OSU-03012 inhibited cell proliferation more effectively in both VS and HMS-97 cells than in normal human Schwann cells. The IC50 of OSU-03012 at 48 hours was approximately 3.1 μM for VS cells and 2.6 μM for HMS-97 cells, compared with the IC50 of greater than 12 μM for human Schwann cells. Similarly, mouse Nf2−/− schwannoma and Nf2−/− Schwann cells were more sensitive to growth inhibition by OSU-03012 than wild-type mouse Schwann cells and mouse schwannoma cells established from transgenic mice carrying the NF2 promoter-driven SV40 T-antigen gene. Like VS cells, malignant schwannoma HMS-97 cells expressed high levels of activated AKT. OSU-03012 induced apoptosis in both VS and HMS-97 cells and caused a marked reduction of AKT phosphorylation at both the Ser-308 and Thr-473 sites in a dose-dependent manner. In vivo xenograft analysis showed that OSU-03012 was well-tolerated and inhibited the growth of HMS-97 schwannoma xenografts by 55% after nine weeks of oral treatment. The anti-tumour activity correlated with reduced AKT phosphorylation.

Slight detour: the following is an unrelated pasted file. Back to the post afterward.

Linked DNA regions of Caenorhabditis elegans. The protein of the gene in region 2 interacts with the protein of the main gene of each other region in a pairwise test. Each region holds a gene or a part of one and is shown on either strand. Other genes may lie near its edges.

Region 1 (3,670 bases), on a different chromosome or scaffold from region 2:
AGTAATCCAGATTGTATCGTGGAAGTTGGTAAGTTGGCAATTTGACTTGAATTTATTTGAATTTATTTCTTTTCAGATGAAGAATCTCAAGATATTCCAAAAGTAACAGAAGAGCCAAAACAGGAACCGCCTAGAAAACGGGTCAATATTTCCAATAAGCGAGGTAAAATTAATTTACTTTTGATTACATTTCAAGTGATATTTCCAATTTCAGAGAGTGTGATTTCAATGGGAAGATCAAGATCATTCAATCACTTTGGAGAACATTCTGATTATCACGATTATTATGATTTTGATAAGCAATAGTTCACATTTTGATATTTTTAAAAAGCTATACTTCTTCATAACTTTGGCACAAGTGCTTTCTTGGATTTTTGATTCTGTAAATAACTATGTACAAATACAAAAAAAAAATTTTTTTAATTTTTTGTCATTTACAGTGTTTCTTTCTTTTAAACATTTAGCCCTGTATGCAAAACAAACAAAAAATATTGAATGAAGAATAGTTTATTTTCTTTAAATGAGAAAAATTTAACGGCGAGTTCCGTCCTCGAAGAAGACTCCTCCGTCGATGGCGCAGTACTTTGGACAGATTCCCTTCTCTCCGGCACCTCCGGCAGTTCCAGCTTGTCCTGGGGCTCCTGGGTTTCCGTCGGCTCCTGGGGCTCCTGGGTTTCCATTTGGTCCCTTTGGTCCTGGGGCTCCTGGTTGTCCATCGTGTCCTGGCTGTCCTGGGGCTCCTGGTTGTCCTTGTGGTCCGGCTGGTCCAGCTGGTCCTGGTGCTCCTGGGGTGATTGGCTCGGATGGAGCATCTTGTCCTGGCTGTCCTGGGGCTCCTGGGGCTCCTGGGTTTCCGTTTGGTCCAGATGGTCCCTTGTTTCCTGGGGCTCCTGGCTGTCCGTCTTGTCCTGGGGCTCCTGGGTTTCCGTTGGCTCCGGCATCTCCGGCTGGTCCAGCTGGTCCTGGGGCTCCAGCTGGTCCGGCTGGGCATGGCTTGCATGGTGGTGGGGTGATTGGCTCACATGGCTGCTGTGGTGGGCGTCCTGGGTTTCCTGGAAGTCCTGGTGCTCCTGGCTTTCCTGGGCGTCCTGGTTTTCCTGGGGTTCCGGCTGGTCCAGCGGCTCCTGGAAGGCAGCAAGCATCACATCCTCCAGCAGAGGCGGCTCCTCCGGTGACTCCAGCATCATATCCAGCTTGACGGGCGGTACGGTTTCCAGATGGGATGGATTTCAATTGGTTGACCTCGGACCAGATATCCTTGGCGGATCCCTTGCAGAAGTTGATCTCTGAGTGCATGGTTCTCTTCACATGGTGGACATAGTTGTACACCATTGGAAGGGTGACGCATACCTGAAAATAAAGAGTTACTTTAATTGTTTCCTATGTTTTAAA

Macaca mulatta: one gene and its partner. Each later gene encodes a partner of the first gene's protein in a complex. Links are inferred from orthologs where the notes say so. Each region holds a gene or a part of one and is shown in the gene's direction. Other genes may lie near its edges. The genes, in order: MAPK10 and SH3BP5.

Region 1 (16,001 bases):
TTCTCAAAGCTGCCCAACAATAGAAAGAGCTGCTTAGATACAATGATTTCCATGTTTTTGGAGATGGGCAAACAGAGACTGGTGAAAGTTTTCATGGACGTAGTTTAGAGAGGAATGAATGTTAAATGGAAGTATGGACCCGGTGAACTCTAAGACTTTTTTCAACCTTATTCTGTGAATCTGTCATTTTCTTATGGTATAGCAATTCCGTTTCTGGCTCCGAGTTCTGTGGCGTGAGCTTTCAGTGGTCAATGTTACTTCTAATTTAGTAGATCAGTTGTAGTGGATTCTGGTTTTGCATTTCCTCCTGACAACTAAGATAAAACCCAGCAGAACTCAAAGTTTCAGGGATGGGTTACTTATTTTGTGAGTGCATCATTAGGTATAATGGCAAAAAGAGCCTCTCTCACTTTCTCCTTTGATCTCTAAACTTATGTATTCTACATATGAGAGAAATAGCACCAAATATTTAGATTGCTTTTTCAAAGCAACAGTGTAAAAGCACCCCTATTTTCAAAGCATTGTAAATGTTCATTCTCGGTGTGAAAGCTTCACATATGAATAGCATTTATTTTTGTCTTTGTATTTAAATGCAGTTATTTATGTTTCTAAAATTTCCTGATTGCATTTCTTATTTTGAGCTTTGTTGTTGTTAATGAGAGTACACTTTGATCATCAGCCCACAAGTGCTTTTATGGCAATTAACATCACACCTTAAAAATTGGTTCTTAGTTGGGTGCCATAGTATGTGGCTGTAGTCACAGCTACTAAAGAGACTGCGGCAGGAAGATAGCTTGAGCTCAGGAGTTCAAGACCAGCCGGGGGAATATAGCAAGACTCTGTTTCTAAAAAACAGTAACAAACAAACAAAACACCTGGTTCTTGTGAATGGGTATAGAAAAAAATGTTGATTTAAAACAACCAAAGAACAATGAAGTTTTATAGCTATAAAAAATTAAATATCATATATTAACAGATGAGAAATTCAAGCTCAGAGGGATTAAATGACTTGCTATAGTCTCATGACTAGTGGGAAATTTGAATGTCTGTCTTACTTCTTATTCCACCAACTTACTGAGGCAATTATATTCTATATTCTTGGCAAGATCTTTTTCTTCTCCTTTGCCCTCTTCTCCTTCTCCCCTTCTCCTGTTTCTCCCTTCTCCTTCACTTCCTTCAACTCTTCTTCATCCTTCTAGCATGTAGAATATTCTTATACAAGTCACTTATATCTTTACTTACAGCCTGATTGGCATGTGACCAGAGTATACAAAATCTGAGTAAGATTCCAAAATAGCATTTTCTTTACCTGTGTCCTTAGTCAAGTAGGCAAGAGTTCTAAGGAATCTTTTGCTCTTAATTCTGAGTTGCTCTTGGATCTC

OSU-03012 is a potential chemotherapeutic agent for VS and malignant schwannomas.
Vestibular schwannoma; Malignant schwannoma HMS-97; Neurofibromatosis type 2; The Neurofibromatosis 2 (NF2) gene; Merlin; PI3K/AKT pathway; OSU-03012; Cyclooxygenase-2 inhibitor; Phosphoinositide-dependent kinase 1; Xenograft; Magnetic resonance imaging